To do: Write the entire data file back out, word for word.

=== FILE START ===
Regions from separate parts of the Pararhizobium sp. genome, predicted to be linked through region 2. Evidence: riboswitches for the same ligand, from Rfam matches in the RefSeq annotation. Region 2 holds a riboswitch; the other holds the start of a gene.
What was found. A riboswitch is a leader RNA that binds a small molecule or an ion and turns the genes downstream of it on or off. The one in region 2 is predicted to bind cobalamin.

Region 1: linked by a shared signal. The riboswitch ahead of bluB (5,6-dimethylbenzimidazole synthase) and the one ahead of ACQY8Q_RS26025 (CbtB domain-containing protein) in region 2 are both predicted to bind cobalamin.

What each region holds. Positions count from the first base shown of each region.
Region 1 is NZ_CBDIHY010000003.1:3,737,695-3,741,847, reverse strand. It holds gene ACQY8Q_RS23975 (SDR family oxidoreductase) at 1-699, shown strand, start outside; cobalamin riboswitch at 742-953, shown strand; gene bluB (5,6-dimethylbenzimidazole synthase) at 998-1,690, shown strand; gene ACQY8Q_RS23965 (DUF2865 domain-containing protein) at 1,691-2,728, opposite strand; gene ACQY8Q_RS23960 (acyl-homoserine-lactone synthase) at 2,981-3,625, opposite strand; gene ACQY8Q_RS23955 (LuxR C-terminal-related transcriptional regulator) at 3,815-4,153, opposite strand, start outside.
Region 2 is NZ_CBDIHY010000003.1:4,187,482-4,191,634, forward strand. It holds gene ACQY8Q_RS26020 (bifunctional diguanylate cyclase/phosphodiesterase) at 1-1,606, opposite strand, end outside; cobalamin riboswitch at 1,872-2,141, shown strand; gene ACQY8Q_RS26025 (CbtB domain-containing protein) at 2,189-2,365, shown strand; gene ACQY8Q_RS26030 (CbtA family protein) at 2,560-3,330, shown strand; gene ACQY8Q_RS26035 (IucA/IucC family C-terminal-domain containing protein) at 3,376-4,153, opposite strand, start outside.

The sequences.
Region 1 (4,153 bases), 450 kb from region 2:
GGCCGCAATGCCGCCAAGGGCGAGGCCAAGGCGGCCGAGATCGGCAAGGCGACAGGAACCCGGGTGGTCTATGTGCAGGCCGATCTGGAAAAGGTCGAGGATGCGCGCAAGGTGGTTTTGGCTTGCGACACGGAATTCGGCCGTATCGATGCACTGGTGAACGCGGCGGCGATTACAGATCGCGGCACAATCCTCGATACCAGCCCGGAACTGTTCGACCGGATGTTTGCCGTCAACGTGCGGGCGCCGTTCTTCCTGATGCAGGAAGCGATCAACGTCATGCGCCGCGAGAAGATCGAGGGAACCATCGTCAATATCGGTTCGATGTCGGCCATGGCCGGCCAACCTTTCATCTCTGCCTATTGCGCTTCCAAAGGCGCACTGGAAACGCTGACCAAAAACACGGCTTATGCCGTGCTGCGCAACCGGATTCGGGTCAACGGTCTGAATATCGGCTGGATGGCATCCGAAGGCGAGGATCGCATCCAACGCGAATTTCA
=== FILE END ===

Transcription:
Regions from separate parts of the Pararhizobium sp. genome, predicted to be linked through region 2. Evidence: riboswitches for the same ligand, from Rfam matches in the RefSeq annotation. Region 2 holds a riboswitch; the other holds the start of a gene.
What was found. A riboswitch is a leader RNA that binds a small molecule or an ion and turns the genes downstream of it on or off. The one in region 2 is predicted to bind cobalamin.

Region 1: linked by a shared signal. The riboswitch ahead of bluB (5,6-dimethylbenzimidazole synthase) and the one ahead of ACQY8Q_RS26025 (CbtB domain-containing protein) in region 2 are both predicted to bind cobalamin.

What each region holds. Positions count from the first base shown of each region.
Region 1 is NZ_CBDIHY010000003.1:3,737,695-3,741,847, reverse strand. It holds gene ACQY8Q_RS23975 (SDR family oxidoreductase) at 1-699, shown strand, start outside; cobalamin riboswitch at 742-953, shown strand; gene bluB (5,6-dimethylbenzimidazole synthase) at 998-1,690, shown strand; gene ACQY8Q_RS23965 (DUF2865 domain-containing protein) at 1,691-2,728, opposite strand; gene ACQY8Q_RS23960 (acyl-homoserine-lactone synthase) at 2,981-3,625, opposite strand; gene ACQY8Q_RS23955 (LuxR C-terminal-related transcriptional regulator) at 3,815-4,153, opposite strand, start outside.
Region 2 is NZ_CBDIHY010000003.1:4,187,482-4,191,634, forward strand. It holds gene ACQY8Q_RS26020 (bifunctional diguanylate cyclase/phosphodiesterase) at 1-1,606, opposite strand, end outside; cobalamin riboswitch at 1,872-2,141, shown strand; gene ACQY8Q_RS26025 (CbtB domain-containing protein) at 2,189-2,365, shown strand; gene ACQY8Q_RS26030 (CbtA family protein) at 2,560-3,330, shown strand; gene ACQY8Q_RS26035 (IucA/IucC family C-terminal-domain containing protein) at 3,376-4,153, opposite strand, start outside.

The sequences.
Region 1 (4,153 bases), 450 kb from region 2:
GGCCGCAATGCCGCCAAGGGCGAGGCCAAGGCGGCCGAGATCGGCAAGGCGACAGGAACCCGGGTGGTCTATGTGCAGGCCGATCTGGAAAAGGTCGAGGATGCGCGCAAGGTGGTTTTGGCTTGCGACACGGAATTCGGCCGTATCGATGCACTGGTGAACGCGGCGGCGATTACAGATCGCGGCACAATCCTCGATACCAGCCCGGAACTGTTCGACCGGATGTTTGCCGTCAACGTGCGGGCGCCGTTCTTCCTGATGCAGGAAGCGATCAACGTCATGCGCCGCGAGAAGATCGAGGGAACCATCGTCAATATCGGTTCGATGTCGGCCATGGCCGGCCAACCTTTCATCTCTGCCTATTGCGCTTCCAAAGGCGCACTGGAAACGCTGACCAAAAACACGGCTTATGCCGTGCTGCGCAACCGGATTCGGGTCAACGGTCTGAATATCGGCTGGATGGCATCCGAAGGCGAGGATCGCATCCAACGCGAATTTCA